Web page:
European powers say nearing plan to save Iran nuclear pact

European powers seek to save deal before May 12 deadline; Germany's Merkel to meet Trump this week after Macron visit.

Representatives pose after Iran and six major world powers reached a nuclear deal, capping more than a decade of on-off negotiations, July 14, 2015 (photo credit: REUTERS)
Representatives pose after Iran and six major world powers reached a nuclear deal, capping more than a decade of on-off negotiations, July 14, 2015
(photo credit: REUTERS)
BEIRUT/BRUSSELS - Western envoys said Britain, Germany and France were nearing a package to put to Donald Trump to try and persuade him to save the Iran nuclear agreement, even as Tehran poured more scorn on the US president, dismissing him as a "tradesman."
Trump has described the 2015 agreement - under which Iran promised to curb its nuclear activities in exchange for lifted sanctions - as the worst deal ever negotiated and has threatened to wreck it by reimposing US penalties next month.
Russia, China, Germany, Britain and France, who all signed the accord with Iran and the United States, are determined to save the deal, seeing it as the best way to stop Iran developing a nuclear bomb.
Western envoys told Reuters on Wednesday that three months of meetings behind closed doors were culminating in a package of separate measures that could be taken against Iran in the hope they would satisfy Trump while keeping the nuclear deal intact.
"This is about convincing President Trump, it's not a new deal with Iran," a senior European Union diplomat said.
Unlike Trump - who again condemned the agreement on Tuesday - Britain, France and Germany do not want to renegotiate the complex nuclear accord.
Instead they are trying to draw up separate measures agreed between Europe and the United States that aim to address areas not dealt with by the nuclear accord, mainly on Tehran's support for Syrian President Bashar Assad and to contain Iran's ballistic missiles program.
That could include new European Union sanctions on Iran, diplomats told Reuters.
The new measures could also include ways to increase the time it would take Iran to develop a nuclear weapon in the future, although that aspect of the negotiations is proving the most difficult, diplomats say.
Two European diplomats told Reuters the plan was broadly in line with stronger measures to contain Iran that French President Emmanuel Macron discussed with Trump during a visit to the White House on Tuesday.
Iranian President Hassan Rouhani earlier told a live TV audience that foreign powers had no authority to tinker with the nuclear deal, and questioned Trump's qualifications to question such a complex international agreement.
"They say that with the certain leader of a European country we want to make a decision about a seven-sided agreement," Rouhani said in a speech broadcast live on state TV.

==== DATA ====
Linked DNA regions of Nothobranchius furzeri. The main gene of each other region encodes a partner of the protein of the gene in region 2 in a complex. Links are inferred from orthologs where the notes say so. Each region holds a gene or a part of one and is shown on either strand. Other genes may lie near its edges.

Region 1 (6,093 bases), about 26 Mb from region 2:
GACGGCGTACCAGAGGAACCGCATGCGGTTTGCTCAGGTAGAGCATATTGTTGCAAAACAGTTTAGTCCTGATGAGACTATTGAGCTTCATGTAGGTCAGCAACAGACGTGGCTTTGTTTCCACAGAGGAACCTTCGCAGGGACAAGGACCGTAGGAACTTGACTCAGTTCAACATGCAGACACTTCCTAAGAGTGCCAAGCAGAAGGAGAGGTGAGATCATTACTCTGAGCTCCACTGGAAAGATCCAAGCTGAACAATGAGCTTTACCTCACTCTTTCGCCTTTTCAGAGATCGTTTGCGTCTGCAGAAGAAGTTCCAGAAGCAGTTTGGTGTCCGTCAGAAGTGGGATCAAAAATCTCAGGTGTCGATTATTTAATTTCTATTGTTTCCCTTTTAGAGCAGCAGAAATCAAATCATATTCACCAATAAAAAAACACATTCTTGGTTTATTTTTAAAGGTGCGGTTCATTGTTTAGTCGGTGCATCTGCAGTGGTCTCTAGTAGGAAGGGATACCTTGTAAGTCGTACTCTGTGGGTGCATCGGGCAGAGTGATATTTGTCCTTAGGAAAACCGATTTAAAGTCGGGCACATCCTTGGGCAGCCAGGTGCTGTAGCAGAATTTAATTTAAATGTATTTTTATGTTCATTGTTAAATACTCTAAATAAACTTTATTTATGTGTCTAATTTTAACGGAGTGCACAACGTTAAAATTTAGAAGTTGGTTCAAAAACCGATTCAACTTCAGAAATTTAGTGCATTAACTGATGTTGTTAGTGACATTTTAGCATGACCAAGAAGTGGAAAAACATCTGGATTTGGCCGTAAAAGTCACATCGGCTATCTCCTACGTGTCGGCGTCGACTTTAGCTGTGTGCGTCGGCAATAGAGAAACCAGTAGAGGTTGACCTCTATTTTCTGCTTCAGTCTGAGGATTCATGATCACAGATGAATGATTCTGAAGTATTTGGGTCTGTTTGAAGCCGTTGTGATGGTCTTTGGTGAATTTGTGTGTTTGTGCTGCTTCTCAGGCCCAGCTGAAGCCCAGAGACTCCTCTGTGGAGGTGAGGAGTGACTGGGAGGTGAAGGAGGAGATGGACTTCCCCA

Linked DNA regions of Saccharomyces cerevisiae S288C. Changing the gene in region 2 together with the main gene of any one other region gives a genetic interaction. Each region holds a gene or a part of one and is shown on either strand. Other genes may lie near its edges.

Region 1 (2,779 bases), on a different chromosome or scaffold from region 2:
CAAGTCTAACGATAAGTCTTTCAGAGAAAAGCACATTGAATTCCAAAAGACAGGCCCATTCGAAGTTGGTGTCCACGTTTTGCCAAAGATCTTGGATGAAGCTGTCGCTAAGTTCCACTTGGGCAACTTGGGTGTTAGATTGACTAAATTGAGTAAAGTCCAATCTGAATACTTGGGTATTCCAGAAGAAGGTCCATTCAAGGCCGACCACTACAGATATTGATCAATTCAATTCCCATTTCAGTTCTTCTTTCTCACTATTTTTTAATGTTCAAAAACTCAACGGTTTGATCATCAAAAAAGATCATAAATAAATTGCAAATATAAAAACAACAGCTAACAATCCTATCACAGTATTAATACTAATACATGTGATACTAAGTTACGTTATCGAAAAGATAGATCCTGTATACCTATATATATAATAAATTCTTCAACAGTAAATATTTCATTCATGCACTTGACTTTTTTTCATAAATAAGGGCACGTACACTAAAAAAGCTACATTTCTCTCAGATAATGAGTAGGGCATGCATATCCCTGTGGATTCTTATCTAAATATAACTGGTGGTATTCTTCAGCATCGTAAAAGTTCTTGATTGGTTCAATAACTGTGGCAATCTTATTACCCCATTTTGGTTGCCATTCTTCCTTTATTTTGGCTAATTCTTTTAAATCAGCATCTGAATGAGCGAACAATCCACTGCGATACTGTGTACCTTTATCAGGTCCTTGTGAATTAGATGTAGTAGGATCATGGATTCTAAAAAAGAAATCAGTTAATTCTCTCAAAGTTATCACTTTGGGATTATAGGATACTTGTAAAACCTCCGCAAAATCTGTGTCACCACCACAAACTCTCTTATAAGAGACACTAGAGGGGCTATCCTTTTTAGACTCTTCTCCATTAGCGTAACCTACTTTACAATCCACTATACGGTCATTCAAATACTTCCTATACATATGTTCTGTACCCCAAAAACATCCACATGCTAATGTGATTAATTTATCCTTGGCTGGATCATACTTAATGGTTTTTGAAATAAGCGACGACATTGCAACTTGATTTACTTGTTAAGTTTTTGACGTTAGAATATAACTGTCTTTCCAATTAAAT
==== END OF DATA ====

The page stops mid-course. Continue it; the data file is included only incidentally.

"For what? With what right?" he added.
He reserved particular scorn for the US president, who delivered an ultimatum to the European powers on January 12, saying they must agree to "fix the terrible flaws of the Iran nuclear deal" or he would refuse to extend the US sanctions relief on Iran that it calls for. US sanctions will resume unless Trump issues fresh "waivers" to suspend them on May 12.
"You don't have any background in politics. You don't have any background in law. You don't have any background on international treaties," Rouhani said, addressing Trump.
"How can a tradesman, a merchant, a building constructor, a tower constructor make judgments about international affairs," he added referring to Trump's career as a property developer.
Despite some resistance in Italy because of a series of billion dollar business deals with Iran, most European governments are behind the new diplomatic effort to persuade Trump, although they caution that they do not know if he will back it.
"We will continue to discuss the issue with the UK and France, but also with the US," Germany's Foreign Minister Heiko Maas told Reuters in Brussels, where he was attending a Syria donor conference.
"The Vienna nuclear agreement is very important and we want to uphold it. We want to help along a situation where the US stays in the agreement beyond May 12," he said, referring to the Austrian capital where the accord was signed in 2015.
Rouhani said that he had only heard details about the European-US proposals from media reports but that he had discussed the issue with Macron in the past.
"I have personally spoken with Mr. Macron a few times by telephone and one time extensively in person," Rouhani said. "I told him frankly that not a single sentence will be added or subtracted from the nuclear deal. The deal is the deal."
German Chancellor Angela Merkel will hold talks with Trump in Washington later in the week.
Senior Iranian officials have said repeatedly that Iran's ballistic missile program is not up for negotiation.
According to a confidential document seen by Reuters, Britain, France and Germany are concerned that Iranian missiles are being used in wars in Yemen and Syria, where Iran is directly involved in the fighting.